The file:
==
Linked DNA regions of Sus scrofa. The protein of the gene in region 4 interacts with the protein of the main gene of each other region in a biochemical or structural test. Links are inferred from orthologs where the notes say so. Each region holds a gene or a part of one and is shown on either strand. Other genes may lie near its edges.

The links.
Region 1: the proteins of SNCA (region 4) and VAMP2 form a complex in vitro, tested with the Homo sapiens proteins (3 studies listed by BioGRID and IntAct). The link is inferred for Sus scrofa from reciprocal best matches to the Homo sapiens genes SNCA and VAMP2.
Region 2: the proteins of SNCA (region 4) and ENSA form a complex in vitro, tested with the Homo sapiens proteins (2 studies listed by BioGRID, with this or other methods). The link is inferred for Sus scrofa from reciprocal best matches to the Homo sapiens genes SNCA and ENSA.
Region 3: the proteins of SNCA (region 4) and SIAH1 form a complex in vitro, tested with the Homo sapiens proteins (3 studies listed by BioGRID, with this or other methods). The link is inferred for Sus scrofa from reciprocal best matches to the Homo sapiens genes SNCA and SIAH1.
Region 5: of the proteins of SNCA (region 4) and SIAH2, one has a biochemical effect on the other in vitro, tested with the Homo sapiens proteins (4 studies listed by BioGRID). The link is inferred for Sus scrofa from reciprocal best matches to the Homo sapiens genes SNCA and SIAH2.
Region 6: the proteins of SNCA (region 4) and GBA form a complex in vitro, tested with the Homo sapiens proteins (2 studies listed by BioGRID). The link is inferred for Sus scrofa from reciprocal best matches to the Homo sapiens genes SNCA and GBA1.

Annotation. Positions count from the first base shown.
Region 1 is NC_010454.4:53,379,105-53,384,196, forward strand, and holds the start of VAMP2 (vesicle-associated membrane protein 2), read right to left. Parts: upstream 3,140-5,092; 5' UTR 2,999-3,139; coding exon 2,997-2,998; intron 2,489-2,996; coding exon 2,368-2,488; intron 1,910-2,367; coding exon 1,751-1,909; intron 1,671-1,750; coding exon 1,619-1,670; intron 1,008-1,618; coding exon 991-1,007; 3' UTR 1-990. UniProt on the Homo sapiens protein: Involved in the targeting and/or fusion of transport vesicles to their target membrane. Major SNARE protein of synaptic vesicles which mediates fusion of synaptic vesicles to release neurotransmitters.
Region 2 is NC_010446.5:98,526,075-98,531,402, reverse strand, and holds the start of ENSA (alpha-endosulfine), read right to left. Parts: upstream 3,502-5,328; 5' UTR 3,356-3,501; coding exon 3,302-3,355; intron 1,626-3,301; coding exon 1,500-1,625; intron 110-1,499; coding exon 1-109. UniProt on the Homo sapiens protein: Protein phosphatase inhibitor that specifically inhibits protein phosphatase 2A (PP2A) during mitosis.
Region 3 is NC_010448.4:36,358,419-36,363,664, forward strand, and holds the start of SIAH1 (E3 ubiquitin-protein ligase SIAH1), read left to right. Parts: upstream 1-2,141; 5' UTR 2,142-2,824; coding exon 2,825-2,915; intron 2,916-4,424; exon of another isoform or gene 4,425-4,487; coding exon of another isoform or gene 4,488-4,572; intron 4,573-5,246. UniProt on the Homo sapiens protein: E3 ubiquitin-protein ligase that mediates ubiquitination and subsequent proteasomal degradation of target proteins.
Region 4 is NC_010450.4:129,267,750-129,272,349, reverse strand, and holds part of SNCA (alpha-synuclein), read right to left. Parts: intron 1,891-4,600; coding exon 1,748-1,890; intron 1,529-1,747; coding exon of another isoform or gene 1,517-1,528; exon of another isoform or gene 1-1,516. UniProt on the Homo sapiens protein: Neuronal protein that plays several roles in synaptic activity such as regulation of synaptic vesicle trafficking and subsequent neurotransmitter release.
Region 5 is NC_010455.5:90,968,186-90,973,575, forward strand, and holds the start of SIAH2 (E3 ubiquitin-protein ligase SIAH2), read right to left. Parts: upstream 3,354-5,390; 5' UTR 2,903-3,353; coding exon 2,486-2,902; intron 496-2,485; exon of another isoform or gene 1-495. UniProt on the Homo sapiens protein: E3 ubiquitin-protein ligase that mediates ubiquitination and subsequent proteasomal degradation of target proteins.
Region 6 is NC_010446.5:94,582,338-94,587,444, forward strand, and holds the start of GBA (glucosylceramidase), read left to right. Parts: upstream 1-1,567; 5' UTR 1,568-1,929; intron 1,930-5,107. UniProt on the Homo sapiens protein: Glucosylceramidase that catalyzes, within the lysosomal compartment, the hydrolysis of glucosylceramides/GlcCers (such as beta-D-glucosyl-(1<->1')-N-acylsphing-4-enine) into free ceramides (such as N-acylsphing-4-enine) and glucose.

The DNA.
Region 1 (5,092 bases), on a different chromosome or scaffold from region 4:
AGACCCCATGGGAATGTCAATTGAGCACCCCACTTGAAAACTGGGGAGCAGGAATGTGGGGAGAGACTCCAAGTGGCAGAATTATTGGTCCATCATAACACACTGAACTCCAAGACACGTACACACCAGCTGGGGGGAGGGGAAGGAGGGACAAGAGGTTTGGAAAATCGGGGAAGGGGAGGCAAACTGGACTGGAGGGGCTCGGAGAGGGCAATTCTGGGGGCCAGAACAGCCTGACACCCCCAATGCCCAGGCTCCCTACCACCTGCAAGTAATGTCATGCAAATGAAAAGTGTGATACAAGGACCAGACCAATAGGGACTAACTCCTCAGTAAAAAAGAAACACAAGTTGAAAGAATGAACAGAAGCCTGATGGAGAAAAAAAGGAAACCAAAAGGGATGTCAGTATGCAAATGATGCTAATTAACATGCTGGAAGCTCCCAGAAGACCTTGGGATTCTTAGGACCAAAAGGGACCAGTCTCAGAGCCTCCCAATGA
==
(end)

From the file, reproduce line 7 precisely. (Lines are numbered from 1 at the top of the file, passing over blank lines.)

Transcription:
Region 6: the proteins of SNCA (region 4) and GBA form a complex in vitro, tested with the Homo sapiens proteins (2 studies listed by BioGRID). The link is inferred for Sus scrofa from reciprocal best matches to the Homo sapiens genes SNCA and GBA1.